We heathens can leave the theological debate to others.
But Pope Francis, the bishop of Rome and world leader of the Roman Catholic Church, has some ideas about laws governing the secular world. We expect Francis to defend the dignity of faith, to bring clarity to the Catholic position. Yet instead, the pope, while en route to the Philippines, offered a number of comments about freedom of expression, which ranged from the unclear to the contradictory.
More than simply saying that poking fun at religion is ugly, he argued that there should be limits on freedom of expression and limits on mocking faith. (All this with the caveat that the pope’s words were not misrepresented or taken out of context as they so often are by the media.)
First, the pope claimed that “one cannot offend, make war, kill in the name of one’s own religion — that is, in the name of God. To kill in the name of God is an aberration.”
That is inaccurate. One absolutely can. I imagine most contemporary Catholics — and most others, for that matter — agree that murder in the name of God is a deviation from tenets of faith. Others, however, kill in the name of God every day. When gunmen make a concerted effort to yell “God is great!” before sweeping into a village to participate in a slaughter, they offer the world an incredibly precise explanation for their actions. I imagine many of them could provide you with a list of sacred justifications for why they do what they do. Not even the pope can liberate them from the purpose of their actions.
Then again, perhaps the pope, like many others, was alleging that those who “cite” Islam in their violence are engaged in something completely disconnected from religious belief (even though they are in no position to make that assertion). But then the rest of his comments make no sense.
“Every religion has its dignity” is Francis’ arguable contention. “One cannot provoke. One cannot insult other people’s faith. One cannot make fun of faith.” If those who kill are not members of a religion, surely Francis is offering us a non sequitur. If you can be provoked to kill, you are not a person of faith, right?
But then the vicar of Christ went on to explain that those who mock faith should expect to be punched in the face. “If my good friend Dr. Gasparri says a curse word against my mother, he can expect a punch,” said Francis.
The pope is unimpressed by provocateurs. He wants them barred. Someone should ask him whether provocateurs should expect an asymmetrical response. For instance, if Gasparri uttered a curse word against the pope’s mother, should he expect to have his family blown up? That would be a more pertinent analogy.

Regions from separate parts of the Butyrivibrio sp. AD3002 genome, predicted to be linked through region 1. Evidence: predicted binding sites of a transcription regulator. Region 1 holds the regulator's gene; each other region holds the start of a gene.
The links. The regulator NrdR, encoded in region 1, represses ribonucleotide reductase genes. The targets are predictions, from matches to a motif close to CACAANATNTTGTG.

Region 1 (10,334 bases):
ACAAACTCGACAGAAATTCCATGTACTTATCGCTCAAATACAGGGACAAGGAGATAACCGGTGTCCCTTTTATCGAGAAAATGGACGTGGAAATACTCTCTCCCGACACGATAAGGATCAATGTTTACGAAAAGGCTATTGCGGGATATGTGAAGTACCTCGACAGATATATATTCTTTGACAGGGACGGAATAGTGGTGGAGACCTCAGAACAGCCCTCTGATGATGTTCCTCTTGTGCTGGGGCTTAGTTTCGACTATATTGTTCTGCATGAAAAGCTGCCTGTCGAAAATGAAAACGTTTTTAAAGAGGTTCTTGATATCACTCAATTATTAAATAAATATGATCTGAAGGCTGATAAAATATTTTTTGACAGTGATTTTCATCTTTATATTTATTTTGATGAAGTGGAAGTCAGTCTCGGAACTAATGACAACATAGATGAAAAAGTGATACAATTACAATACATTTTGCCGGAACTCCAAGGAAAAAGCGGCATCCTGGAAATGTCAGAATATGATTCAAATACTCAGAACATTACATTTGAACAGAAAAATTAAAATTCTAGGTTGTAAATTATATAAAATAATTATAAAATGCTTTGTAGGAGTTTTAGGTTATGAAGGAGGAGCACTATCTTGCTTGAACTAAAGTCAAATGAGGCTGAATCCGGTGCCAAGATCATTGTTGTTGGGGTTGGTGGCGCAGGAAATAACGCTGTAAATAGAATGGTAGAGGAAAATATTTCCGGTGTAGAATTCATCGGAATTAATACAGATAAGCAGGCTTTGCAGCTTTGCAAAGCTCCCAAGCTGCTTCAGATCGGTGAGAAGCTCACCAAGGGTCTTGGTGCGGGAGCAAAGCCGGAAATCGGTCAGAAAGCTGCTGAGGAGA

But let’s take it further. Where are the limits? Why does “mockery” hold a special distinction in our debate? And what constitutes contemptuous language or behavior toward another faith? For instance, can we intentionally criticize another person’s faith without expecting to be punched? What if that faith is in direct conflict with the beliefs of our own set of beliefs — beliefs that deserve, according to the pope, the same respect as any other? Is it ever worth getting punched in the face?
What if one of these faiths is unable to live in free and open society because the principles of the faith conflict with those of others? What if one religion feels mocked by the things that other religions put up with in society — such as wearing skirts above the knees or eating pork sausages or failing to accept that Muhammad is God’s prophet? What if those of a certain faith feel this is ridicule toward them? What if they believe it worthy of retaliation? Should the rest of us avoid these things so as not to upset anyone?
Obviously, I comprehend there’s a distinction to be made between secular debates and the way people of faith conduct themselves. I get that there are religious reasons for not mocking others — and I also imagine people of faith avoid this because they do not want to be mocked themselves.
The pope himself defended free speech as a fundamental human right and claimed that Catholics have a duty to speak their minds for the sake of the common good. But then he also asserted that this fundamental right should not extend to faith. Any faith. Any government.
I’m not sure whether Charlie Hebdo has added to the common good (I had only heard of the magazine in passing before the terrorists struck), but the right of people to be critical of religion — even their own, if they feel it or its leadership has wandered from the principles that make it worthwhile — is a defense of the common good. The pope’s contradictions do not make clear that he believes the same.
David Harsanyi is a senior editor at The Federalist and the author of “The People Have Spoken (and They Are Wrong): The Case Against Democracy.”
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